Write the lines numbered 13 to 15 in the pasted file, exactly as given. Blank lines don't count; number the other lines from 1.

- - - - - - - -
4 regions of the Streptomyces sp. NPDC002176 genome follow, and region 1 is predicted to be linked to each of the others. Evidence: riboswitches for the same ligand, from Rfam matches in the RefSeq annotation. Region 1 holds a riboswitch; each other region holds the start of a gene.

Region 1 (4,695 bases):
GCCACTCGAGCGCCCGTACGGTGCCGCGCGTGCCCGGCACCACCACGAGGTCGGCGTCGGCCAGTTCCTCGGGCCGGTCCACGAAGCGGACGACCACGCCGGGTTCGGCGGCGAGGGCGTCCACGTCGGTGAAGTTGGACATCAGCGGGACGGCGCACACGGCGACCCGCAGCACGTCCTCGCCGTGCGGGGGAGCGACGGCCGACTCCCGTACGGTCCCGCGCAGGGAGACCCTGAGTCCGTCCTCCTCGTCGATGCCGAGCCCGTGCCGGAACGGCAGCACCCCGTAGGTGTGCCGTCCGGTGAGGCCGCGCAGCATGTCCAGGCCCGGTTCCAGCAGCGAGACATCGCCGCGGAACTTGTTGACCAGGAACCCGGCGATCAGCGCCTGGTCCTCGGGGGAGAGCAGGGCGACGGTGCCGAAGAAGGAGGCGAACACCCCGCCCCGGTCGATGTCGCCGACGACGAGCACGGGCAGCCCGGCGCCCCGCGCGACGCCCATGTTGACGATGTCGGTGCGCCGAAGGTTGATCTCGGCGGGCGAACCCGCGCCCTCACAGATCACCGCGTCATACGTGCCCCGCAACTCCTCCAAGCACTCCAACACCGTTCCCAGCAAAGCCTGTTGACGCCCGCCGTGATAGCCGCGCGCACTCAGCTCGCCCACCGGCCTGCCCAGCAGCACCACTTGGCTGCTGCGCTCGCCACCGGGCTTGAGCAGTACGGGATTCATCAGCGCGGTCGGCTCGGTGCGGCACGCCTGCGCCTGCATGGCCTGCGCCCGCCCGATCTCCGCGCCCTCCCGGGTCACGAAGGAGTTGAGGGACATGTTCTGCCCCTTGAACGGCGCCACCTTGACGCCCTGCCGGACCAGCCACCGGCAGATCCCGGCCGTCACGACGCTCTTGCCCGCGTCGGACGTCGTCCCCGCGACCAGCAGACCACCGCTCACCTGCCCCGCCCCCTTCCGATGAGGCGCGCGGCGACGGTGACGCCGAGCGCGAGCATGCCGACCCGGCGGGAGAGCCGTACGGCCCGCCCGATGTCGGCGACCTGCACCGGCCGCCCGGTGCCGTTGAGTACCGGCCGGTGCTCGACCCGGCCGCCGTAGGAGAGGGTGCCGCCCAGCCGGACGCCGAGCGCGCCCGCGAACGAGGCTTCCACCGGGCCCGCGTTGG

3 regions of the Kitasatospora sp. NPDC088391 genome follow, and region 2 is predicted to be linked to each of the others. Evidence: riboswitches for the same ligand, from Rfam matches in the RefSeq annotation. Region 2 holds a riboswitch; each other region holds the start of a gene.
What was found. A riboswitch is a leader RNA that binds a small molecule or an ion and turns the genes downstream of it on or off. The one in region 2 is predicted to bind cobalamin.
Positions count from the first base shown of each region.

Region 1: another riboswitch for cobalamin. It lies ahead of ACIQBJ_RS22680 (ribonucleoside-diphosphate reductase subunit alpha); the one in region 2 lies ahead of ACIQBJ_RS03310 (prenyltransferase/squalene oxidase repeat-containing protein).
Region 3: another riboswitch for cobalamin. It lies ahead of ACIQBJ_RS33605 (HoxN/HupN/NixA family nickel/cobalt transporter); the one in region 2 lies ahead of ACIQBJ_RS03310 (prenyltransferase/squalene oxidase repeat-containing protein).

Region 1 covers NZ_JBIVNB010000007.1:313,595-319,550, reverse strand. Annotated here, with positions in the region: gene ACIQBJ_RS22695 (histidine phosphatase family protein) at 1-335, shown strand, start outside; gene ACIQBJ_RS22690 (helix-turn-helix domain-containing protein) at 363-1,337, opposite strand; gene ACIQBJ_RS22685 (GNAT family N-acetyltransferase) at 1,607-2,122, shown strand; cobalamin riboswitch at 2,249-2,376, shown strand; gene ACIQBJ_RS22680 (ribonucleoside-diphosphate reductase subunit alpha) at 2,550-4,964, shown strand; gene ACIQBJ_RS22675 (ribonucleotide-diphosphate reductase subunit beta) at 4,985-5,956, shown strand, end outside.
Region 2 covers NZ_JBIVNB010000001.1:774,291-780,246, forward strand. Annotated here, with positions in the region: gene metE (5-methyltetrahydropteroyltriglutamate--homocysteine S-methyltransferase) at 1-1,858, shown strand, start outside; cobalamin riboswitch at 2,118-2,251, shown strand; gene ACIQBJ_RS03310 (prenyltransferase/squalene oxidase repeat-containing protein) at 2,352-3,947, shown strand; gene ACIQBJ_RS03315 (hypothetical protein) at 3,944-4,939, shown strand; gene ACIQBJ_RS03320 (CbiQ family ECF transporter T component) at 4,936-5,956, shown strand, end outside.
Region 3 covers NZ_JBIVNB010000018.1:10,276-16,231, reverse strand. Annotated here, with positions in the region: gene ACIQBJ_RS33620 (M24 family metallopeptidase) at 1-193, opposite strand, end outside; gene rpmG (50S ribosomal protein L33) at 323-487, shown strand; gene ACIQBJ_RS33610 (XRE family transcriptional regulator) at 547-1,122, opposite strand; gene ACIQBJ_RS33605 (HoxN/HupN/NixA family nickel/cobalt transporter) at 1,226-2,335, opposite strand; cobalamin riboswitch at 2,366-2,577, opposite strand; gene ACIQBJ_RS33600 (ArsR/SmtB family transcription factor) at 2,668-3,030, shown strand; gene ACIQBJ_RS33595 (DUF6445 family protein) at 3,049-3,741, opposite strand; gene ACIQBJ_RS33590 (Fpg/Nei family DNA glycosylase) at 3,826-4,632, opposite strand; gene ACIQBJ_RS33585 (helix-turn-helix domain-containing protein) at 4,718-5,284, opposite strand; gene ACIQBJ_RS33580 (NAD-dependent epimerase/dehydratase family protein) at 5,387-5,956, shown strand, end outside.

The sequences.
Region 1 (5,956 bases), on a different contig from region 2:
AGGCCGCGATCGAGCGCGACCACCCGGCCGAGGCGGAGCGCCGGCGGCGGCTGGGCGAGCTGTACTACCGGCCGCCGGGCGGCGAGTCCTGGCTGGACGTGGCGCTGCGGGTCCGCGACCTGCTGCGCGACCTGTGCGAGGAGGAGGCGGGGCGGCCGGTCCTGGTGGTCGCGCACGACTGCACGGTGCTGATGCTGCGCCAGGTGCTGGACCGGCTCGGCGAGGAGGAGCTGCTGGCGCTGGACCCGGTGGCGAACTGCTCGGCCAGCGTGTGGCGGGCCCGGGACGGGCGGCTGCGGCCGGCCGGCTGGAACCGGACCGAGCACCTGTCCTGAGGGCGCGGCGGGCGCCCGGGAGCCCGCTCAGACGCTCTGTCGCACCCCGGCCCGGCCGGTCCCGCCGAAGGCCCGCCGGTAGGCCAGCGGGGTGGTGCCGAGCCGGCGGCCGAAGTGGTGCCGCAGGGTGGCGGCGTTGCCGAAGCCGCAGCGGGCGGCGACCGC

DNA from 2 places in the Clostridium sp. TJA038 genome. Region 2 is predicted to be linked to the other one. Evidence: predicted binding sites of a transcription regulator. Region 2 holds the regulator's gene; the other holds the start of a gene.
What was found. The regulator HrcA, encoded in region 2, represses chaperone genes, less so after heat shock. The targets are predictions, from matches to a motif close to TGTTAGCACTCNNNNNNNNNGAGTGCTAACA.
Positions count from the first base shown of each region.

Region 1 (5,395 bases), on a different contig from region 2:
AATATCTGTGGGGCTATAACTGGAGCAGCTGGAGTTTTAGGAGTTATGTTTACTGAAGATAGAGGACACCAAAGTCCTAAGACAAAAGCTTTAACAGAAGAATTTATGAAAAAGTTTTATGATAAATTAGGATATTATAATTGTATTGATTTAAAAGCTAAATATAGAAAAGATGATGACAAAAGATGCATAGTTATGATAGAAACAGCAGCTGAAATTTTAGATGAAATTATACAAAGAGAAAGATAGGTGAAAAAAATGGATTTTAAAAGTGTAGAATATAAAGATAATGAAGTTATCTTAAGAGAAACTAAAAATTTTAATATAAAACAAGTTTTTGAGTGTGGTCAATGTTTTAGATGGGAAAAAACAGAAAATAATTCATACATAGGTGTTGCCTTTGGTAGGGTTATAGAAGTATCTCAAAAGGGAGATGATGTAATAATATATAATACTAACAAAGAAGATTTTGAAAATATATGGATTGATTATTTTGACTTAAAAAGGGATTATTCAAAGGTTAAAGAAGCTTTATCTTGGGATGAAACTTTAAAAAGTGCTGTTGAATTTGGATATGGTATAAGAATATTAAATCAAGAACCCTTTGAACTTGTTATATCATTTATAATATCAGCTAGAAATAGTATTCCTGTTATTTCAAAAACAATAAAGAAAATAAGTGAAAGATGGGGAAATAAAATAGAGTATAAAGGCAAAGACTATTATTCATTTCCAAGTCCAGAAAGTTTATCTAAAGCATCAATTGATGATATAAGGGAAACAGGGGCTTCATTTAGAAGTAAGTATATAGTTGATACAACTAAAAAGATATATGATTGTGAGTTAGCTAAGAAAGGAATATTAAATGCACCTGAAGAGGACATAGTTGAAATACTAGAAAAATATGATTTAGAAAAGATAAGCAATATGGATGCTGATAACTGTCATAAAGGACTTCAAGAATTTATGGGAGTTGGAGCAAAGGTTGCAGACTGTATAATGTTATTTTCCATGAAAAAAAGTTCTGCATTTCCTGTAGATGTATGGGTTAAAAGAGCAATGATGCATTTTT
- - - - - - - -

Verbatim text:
Region 1 (5,956 bases), on a different contig from region 2:
AGGCCGCGATCGAGCGCGACCACCCGGCCGAGGCGGAGCGCCGGCGGCGGCTGGGCGAGCTGTACTACCGGCCGCCGGGCGGCGAGTCCTGGCTGGACGTGGCGCTGCGGGTCCGCGACCTGCTGCGCGACCTGTGCGAGGAGGAGGCGGGGCGGCCGGTCCTGGTGGTCGCGCACGACTGCACGGTGCTGATGCTGCGCCAGGTGCTGGACCGGCTCGGCGAGGAGGAGCTGCTGGCGCTGGACCCGGTGGCGAACTGCTCGGCCAGCGTGTGGCGGGCCCGGGACGGGCGGCTGCGGCCGGCCGGCTGGAACCGGACCGAGCACCTGTCCTGAGGGCGCGGCGGGCGCCCGGGAGCCCGCTCAGACGCTCTGTCGCACCCCGGCCCGGCCGGTCCCGCCGAAGGCCCGCCGGTAGGCCAGCGGGGTGGTGCCGAGCCGGCGGCCGAAGTGGTGCCGCAGGGTGGCGGCGTTGCCGAAGCCGCAGCGGGCGGCGACCGC

DNA from 2 places in the Clostridium sp. TJA038 genome. Region 2 is predicted to be linked to the other one. Evidence: predicted binding sites of a transcription regulator. Region 2 holds the regulator's gene; the other holds the start of a gene.